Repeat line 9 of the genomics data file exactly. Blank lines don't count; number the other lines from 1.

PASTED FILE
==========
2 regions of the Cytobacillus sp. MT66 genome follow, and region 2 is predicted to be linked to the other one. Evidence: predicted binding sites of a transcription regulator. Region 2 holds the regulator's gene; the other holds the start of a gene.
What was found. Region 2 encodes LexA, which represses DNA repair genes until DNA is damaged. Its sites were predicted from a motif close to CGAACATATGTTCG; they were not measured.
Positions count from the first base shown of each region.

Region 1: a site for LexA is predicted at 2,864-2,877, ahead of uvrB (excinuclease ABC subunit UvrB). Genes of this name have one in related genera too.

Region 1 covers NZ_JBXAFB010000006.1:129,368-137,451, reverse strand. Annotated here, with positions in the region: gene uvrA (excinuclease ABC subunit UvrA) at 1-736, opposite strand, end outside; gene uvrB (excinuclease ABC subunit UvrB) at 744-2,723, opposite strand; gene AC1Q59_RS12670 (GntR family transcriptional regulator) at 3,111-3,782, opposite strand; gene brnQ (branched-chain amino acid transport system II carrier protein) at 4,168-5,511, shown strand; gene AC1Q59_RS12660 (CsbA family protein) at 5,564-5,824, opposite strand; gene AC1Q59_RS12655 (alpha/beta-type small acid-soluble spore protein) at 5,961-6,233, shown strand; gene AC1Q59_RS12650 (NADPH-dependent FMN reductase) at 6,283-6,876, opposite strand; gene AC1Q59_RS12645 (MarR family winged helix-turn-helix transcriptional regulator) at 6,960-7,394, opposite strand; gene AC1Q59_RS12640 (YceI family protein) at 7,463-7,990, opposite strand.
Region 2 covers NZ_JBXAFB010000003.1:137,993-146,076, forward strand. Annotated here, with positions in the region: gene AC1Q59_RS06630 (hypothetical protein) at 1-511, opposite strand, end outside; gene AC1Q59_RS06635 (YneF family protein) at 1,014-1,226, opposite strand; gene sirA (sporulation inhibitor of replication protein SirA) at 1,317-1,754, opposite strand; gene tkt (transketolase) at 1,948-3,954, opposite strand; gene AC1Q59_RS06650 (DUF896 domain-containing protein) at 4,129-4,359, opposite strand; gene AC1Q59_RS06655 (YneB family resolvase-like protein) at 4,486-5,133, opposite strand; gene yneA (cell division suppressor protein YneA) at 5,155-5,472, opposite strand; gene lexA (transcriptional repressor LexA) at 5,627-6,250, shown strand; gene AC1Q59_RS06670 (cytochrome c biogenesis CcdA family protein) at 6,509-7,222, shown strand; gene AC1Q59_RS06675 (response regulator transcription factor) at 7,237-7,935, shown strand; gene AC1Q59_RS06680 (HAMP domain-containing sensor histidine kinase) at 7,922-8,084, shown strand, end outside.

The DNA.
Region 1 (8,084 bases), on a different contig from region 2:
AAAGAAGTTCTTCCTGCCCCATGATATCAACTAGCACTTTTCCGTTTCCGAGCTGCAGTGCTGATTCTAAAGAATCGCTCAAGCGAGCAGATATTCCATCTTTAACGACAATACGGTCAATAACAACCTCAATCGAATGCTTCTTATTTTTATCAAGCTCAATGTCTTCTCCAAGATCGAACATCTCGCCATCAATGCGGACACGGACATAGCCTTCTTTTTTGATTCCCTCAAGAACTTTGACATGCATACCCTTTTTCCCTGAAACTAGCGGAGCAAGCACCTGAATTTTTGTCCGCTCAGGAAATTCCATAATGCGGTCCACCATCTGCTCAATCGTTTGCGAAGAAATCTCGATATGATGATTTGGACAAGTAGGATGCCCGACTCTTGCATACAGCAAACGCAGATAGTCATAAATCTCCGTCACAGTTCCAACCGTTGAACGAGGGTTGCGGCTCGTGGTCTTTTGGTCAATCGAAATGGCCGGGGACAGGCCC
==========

AAAGAAGTTCTTCCTGCCCCATGATATCAACTAGCACTTTTCCGTTTCCGAGCTGCAGTGCTGATTCTAAAGAATCGCTCAAGCGAGCAGATATTCCATCTTTAACGACAATACGGTCAATAACAACCTCAATCGAATGCTTCTTATTTTTATCAAGCTCAATGTCTTCTCCAAGATCGAACATCTCGCCATCAATGCGGACACGGACATAGCCTTCTTTTTTGATTCCCTCAAGAACTTTGACATGCATACCCTTTTTCCCTGAAACTAGCGGAGCAAGCACCTGAATTTTTGTCCGCTCAGGAAATTCCATAATGCGGTCCACCATCTGCTCAATCGTTTGCGAAGAAATCTCGATATGATGATTTGGACAAGTAGGATGCCCGACTCTTGCATACAGCAAACGCAGATAGTCATAAATCTCCGTCACAGTTCCAACCGTTGAACGAGGGTTGCGGCTCGTGGTCTTTTGGTCAATCGAAATGGCCGGGGACAGGCCC